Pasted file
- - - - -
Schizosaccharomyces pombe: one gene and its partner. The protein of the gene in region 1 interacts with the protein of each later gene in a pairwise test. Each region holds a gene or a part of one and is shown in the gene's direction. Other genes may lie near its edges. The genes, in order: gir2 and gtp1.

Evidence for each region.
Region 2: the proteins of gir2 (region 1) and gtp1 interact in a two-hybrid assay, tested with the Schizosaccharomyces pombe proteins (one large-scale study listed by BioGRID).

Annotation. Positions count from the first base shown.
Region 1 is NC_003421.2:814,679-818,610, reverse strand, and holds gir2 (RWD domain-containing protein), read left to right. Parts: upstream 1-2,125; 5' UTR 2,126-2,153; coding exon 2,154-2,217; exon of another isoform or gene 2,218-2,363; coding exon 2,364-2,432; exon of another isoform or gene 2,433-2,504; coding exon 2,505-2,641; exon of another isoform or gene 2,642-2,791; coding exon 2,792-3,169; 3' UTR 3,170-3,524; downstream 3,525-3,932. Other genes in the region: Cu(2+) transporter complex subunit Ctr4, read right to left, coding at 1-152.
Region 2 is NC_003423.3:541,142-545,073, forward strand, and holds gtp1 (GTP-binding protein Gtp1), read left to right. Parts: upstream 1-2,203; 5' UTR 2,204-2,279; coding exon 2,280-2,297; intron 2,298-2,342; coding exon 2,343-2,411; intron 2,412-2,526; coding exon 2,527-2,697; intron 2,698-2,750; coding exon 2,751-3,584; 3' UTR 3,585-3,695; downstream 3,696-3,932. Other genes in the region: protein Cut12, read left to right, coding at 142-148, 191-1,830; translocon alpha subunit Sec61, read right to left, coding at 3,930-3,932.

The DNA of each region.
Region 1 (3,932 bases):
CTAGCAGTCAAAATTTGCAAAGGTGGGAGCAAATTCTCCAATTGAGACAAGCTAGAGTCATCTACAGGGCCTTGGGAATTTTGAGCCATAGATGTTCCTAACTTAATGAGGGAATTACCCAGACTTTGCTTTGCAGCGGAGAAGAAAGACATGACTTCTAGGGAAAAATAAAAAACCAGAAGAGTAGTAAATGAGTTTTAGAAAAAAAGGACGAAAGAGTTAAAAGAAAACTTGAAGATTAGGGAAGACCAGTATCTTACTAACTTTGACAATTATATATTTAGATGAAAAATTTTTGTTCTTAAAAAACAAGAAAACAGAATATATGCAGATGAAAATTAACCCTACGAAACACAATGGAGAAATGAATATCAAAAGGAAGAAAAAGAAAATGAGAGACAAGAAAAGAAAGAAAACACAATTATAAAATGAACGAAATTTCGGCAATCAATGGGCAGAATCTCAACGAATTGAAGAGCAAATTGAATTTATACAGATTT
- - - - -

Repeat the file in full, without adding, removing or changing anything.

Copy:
Schizosaccharomyces pombe: one gene and its partner. The protein of the gene in region 1 interacts with the protein of each later gene in a pairwise test. Each region holds a gene or a part of one and is shown in the gene's direction. Other genes may lie near its edges. The genes, in order: gir2 and gtp1.

Evidence for each region.
Region 2: the proteins of gir2 (region 1) and gtp1 interact in a two-hybrid assay, tested with the Schizosaccharomyces pombe proteins (one large-scale study listed by BioGRID).

Annotation. Positions count from the first base shown.
Region 1 is NC_003421.2:814,679-818,610, reverse strand, and holds gir2 (RWD domain-containing protein), read left to right. Parts: upstream 1-2,125; 5' UTR 2,126-2,153; coding exon 2,154-2,217; exon of another isoform or gene 2,218-2,363; coding exon 2,364-2,432; exon of another isoform or gene 2,433-2,504; coding exon 2,505-2,641; exon of another isoform or gene 2,642-2,791; coding exon 2,792-3,169; 3' UTR 3,170-3,524; downstream 3,525-3,932. Other genes in the region: Cu(2+) transporter complex subunit Ctr4, read right to left, coding at 1-152.
Region 2 is NC_003423.3:541,142-545,073, forward strand, and holds gtp1 (GTP-binding protein Gtp1), read left to right. Parts: upstream 1-2,203; 5' UTR 2,204-2,279; coding exon 2,280-2,297; intron 2,298-2,342; coding exon 2,343-2,411; intron 2,412-2,526; coding exon 2,527-2,697; intron 2,698-2,750; coding exon 2,751-3,584; 3' UTR 3,585-3,695; downstream 3,696-3,932. Other genes in the region: protein Cut12, read left to right, coding at 142-148, 191-1,830; translocon alpha subunit Sec61, read right to left, coding at 3,930-3,932.

The DNA of each region.
Region 1 (3,932 bases):
CTAGCAGTCAAAATTTGCAAAGGTGGGAGCAAATTCTCCAATTGAGACAAGCTAGAGTCATCTACAGGGCCTTGGGAATTTTGAGCCATAGATGTTCCTAACTTAATGAGGGAATTACCCAGACTTTGCTTTGCAGCGGAGAAGAAAGACATGACTTCTAGGGAAAAATAAAAAACCAGAAGAGTAGTAAATGAGTTTTAGAAAAAAAGGACGAAAGAGTTAAAAGAAAACTTGAAGATTAGGGAAGACCAGTATCTTACTAACTTTGACAATTATATATTTAGATGAAAAATTTTTGTTCTTAAAAAACAAGAAAACAGAATATATGCAGATGAAAATTAACCCTACGAAACACAATGGAGAAATGAATATCAAAAGGAAGAAAAAGAAAATGAGAGACAAGAAAAGAAAGAAAACACAATTATAAAATGAACGAAATTTCGGCAATCAATGGGCAGAATCTCAACGAATTGAAGAGCAAATTGAATTTATACAGATTT